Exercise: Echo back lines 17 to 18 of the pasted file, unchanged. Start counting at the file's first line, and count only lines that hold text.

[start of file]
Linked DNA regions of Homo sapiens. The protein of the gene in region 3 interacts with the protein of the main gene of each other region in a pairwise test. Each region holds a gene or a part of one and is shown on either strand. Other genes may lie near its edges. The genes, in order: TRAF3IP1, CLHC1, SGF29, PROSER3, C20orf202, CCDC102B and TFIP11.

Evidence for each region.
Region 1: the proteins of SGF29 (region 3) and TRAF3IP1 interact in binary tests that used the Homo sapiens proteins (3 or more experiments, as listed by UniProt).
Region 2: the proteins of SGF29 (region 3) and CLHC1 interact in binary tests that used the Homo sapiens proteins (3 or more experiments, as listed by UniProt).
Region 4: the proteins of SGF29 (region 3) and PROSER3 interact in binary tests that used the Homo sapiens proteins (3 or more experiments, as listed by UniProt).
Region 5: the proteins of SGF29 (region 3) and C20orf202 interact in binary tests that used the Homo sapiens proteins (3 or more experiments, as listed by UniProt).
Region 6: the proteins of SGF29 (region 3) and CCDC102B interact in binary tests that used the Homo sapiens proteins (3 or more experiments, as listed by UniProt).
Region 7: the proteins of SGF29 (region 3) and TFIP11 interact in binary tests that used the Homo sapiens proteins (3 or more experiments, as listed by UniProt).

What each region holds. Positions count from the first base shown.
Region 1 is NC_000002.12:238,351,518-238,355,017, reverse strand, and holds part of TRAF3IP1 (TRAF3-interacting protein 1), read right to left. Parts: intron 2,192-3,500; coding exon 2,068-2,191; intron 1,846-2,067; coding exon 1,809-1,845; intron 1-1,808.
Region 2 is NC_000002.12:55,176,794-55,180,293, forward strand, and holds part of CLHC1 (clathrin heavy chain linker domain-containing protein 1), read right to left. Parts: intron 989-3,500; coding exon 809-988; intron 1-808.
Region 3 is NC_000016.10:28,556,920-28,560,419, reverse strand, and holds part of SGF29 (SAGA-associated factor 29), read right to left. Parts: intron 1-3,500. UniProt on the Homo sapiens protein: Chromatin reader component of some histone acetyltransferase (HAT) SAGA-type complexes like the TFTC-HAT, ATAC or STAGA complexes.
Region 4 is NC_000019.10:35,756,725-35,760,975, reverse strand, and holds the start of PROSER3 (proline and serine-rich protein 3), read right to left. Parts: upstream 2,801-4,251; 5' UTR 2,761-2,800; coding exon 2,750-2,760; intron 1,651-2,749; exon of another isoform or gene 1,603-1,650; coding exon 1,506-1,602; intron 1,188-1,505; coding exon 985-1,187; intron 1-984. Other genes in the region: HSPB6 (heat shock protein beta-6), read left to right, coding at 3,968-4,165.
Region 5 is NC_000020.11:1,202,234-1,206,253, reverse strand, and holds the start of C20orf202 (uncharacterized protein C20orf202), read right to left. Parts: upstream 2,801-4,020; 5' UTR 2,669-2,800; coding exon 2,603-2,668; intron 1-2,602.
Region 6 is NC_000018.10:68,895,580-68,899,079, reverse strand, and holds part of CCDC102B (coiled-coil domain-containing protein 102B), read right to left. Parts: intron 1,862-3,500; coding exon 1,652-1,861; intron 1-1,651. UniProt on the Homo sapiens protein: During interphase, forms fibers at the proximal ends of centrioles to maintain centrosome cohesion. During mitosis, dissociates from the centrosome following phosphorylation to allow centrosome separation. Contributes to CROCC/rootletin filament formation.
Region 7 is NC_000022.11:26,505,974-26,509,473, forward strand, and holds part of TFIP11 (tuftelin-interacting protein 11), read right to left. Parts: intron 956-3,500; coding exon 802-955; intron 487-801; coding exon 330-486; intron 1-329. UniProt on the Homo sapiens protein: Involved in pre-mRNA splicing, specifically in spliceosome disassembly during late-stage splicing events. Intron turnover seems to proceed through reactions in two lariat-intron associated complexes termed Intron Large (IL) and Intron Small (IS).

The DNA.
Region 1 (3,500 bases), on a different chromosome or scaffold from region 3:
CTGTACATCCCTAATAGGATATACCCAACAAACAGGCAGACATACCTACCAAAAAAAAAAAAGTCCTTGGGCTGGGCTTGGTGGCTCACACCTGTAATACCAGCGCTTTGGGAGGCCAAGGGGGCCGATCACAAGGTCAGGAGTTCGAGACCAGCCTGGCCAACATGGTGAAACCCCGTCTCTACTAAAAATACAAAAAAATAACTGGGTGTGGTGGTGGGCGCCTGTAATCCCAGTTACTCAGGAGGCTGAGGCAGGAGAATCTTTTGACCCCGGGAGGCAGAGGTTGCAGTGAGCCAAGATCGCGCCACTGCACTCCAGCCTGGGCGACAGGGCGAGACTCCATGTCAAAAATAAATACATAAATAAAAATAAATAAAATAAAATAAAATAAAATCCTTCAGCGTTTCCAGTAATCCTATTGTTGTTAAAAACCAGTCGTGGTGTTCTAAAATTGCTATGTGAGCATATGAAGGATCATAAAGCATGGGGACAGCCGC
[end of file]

The DNA.
Region 1 (3,500 bases), on a different chromosome or scaffold from region 3: